- Adafruit USB Serial RGB Backlight Character LCD Backpack
I recently needed a fast, cheap and modular way to output small amounts of information from a headless Windows 7 appliance, something that didn’t require a large amount of electrical engineering work or assembly while at the same time working over USB.
I accidentally stumbled upon a product by Adafruit, who seem to be tightly aligned with the Raspberry Pi/Arduino, however USB is USB which means that making it cooperate with Win32 wouldn’t be particularly challenging.
Being the lazy person that I am, I never much care for the idea of having to repeatedly type out control commands through a command line parser to get what I want and quite frankly, getting a NT Command Prompt to reliably pass anything out to a Serial Port is more or less a futile exercise unless you are using Plink or replace the shell entirely with something more robust.
My solution was quite simple, create a O-O VBScript API for running it via CScript that can in turn be called from the NT command line where required.
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This API does what I require it to do. I have implemented all of the main command syntax from the Adafruit documentation (links below). It is classful and self contained. As long as you can create a FileSystemObject and can find the COM Port, you can make use of it.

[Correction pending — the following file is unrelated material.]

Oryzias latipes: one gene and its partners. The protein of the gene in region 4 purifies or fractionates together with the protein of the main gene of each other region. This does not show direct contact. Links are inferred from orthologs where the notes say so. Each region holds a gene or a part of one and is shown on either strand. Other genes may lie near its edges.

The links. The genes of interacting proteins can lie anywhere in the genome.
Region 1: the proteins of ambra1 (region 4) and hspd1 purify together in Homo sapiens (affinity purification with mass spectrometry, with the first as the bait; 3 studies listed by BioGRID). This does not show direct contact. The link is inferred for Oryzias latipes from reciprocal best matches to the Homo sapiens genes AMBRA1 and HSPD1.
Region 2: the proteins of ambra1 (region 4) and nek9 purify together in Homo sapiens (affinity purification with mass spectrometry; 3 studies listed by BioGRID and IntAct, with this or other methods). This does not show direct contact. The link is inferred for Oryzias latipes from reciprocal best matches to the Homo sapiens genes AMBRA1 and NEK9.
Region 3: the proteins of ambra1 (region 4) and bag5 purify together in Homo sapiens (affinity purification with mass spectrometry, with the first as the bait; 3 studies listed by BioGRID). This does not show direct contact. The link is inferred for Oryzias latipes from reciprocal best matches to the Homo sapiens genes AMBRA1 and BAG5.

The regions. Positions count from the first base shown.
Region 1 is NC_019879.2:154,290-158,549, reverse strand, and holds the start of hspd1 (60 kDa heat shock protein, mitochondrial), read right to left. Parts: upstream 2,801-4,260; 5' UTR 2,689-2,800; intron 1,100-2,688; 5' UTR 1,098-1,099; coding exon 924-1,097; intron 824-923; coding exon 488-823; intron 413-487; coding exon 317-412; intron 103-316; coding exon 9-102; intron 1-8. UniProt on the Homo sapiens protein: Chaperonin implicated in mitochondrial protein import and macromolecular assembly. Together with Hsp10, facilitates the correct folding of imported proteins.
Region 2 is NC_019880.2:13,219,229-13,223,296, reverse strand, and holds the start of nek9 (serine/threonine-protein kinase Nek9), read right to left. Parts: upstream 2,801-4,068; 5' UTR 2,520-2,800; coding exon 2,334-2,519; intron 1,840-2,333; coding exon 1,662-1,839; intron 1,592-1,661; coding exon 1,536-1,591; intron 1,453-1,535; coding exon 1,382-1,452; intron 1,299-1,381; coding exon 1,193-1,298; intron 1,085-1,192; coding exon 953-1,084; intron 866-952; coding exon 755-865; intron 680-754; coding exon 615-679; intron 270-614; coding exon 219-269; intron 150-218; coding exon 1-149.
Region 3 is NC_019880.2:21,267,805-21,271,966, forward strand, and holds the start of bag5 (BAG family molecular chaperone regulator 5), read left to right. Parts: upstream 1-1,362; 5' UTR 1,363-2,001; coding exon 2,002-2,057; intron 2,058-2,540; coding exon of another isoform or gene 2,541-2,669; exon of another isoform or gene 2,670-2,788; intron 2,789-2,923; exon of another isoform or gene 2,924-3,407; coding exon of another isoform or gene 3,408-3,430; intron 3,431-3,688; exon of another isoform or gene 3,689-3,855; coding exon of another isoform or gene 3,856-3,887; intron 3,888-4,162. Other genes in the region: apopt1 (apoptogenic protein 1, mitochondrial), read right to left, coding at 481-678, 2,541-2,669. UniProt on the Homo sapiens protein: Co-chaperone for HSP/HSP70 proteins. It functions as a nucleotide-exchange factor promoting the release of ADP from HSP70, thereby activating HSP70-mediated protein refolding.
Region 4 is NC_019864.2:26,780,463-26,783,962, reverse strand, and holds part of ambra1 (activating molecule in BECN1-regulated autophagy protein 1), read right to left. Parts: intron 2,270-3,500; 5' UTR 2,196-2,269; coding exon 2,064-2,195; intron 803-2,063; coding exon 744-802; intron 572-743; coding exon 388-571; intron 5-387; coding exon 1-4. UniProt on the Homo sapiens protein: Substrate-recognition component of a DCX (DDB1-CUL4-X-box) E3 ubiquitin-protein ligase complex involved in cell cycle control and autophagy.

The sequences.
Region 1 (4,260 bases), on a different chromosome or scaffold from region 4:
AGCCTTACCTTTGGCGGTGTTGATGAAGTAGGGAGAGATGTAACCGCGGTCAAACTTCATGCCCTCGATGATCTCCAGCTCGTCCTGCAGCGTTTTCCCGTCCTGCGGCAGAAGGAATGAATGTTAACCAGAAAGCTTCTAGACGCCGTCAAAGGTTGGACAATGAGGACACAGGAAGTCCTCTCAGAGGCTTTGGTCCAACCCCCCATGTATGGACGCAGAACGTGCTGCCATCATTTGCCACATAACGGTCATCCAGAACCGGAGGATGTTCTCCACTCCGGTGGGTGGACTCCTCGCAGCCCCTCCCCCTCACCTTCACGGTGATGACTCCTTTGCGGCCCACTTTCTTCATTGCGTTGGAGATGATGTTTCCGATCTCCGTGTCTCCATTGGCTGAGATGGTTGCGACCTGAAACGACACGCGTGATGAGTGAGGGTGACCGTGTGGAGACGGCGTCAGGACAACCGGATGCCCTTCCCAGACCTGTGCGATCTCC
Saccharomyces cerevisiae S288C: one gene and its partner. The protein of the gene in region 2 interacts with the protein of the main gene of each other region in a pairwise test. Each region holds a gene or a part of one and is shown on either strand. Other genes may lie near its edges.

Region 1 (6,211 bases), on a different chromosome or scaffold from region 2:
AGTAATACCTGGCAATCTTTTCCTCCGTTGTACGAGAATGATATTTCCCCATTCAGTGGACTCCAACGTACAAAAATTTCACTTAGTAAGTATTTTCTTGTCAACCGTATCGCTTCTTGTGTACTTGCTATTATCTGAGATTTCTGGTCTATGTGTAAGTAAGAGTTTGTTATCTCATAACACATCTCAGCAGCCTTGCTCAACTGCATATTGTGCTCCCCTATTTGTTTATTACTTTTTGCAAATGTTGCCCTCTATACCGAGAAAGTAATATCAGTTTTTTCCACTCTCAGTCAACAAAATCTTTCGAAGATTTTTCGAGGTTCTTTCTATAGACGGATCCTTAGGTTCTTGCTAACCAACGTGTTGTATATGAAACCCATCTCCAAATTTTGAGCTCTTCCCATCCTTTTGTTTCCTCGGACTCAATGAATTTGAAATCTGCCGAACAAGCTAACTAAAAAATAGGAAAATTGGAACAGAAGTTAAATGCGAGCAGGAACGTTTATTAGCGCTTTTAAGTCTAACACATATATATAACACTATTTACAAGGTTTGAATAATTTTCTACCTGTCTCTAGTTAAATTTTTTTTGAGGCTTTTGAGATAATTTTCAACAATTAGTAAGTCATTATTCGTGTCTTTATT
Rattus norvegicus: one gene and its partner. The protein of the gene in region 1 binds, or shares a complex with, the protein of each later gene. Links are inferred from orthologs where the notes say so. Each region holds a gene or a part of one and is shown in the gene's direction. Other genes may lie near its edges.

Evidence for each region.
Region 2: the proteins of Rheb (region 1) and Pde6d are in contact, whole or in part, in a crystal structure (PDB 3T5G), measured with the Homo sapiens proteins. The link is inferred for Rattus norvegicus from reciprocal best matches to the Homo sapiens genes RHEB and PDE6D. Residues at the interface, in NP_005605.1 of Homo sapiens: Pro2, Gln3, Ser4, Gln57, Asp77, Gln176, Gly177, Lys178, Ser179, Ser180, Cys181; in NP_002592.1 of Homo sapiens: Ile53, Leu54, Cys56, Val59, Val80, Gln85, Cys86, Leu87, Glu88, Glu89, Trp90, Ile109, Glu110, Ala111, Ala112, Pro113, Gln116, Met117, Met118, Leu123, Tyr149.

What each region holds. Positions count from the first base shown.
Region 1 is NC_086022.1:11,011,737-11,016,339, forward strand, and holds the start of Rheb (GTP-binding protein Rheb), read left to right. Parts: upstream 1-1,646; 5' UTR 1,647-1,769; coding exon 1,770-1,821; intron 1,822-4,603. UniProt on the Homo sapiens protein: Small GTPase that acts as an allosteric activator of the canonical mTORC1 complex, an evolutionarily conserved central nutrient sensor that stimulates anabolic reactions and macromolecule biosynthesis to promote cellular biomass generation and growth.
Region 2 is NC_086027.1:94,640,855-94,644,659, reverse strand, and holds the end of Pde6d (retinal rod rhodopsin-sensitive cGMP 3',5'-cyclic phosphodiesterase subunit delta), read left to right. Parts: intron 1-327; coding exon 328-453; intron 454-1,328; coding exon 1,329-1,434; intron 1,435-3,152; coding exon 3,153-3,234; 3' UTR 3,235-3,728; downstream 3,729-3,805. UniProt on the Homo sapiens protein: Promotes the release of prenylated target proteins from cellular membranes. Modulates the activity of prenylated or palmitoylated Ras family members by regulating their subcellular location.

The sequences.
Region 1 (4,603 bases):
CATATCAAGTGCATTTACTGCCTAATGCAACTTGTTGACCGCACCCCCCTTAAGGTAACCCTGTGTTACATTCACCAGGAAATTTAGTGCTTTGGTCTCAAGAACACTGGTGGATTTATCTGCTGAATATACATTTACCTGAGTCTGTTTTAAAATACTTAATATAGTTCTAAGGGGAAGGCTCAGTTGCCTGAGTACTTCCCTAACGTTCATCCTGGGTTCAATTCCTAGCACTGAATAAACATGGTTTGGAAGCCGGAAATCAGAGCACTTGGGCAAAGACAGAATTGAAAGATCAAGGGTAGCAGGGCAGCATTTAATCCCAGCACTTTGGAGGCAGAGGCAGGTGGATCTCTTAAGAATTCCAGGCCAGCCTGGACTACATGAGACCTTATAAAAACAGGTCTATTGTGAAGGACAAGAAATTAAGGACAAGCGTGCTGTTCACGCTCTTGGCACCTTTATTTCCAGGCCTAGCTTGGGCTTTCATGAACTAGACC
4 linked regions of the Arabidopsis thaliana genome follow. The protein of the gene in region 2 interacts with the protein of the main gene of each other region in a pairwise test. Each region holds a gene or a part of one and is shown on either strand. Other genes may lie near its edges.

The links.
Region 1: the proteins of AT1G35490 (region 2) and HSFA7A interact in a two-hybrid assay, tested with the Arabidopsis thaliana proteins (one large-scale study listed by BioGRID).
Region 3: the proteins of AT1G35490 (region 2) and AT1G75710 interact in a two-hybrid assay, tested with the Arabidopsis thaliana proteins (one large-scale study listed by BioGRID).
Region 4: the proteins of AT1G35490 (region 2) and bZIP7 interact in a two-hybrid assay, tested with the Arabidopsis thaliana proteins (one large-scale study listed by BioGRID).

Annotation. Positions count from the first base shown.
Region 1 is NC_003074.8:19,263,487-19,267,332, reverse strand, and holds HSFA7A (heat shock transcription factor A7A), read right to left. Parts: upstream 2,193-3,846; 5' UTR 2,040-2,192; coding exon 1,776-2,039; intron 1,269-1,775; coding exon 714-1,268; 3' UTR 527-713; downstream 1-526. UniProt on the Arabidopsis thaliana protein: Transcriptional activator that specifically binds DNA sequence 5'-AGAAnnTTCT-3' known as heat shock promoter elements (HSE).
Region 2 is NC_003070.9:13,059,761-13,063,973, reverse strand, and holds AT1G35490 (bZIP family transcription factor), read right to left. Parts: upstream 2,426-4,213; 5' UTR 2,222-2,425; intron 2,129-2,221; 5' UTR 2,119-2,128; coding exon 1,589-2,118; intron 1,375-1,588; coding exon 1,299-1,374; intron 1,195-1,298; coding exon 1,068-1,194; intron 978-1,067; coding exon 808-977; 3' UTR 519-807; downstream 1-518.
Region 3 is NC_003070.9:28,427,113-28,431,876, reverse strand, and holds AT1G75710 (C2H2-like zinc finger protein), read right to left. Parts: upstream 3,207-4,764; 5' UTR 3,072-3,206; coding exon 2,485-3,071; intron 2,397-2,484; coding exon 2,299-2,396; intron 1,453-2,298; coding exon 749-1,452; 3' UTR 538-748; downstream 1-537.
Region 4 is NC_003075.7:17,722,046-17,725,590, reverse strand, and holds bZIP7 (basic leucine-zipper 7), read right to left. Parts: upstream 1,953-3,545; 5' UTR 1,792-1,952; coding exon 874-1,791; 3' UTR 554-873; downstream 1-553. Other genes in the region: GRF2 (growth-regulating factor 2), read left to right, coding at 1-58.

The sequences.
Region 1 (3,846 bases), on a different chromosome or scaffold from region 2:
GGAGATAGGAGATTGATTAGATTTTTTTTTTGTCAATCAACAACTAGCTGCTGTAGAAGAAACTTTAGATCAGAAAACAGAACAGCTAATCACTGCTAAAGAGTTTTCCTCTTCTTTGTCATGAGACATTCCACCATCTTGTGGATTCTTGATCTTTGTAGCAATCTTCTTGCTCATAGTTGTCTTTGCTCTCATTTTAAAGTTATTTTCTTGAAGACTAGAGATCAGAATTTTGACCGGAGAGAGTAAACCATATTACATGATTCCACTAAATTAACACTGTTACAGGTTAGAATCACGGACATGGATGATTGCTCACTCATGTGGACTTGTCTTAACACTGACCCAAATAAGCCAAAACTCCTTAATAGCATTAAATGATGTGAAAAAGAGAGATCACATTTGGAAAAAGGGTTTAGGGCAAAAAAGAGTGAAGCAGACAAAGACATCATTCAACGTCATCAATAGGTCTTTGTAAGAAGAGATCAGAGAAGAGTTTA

[Update 25/04/2019] You can now obtain this code directly from Github.
Copy it into your VBScript project file or into a dedicated class file and include it. Once it is in scope, the example below shows a general usage pattern for the main API.
It is recommended that all projects include and set the first 8 lines shown below, just so that you can ensure that you are tuning your project in the way that you want it. The remainder of the code shows examples of how to use the functions.
As a result of the USB driver allocating COM ports in a fairly dynamic way under Win32, you cannot expect to hard code your COM Port inside the project – particularly if the physical USB port that the backpack is connected to changes. Consequently, you can use testComPort() to attempt to locate the correct port as shown below. The function will terminate on the first port that it finds with an active serial output line available, if you have multiple active serial ports available on your project, the function may find the wrong port.
Finally, Adafruit recommends – at a minimum -adding a 10 millisecond delay between each command, which is not shown below. You should use WScript.Sleep(10) to achieve similar under VBScript. If you don’t, everything shown below with the exception of the executing of the Teletype macro will occur in well under a second.
Thanks to a structured API it is as easy as that!
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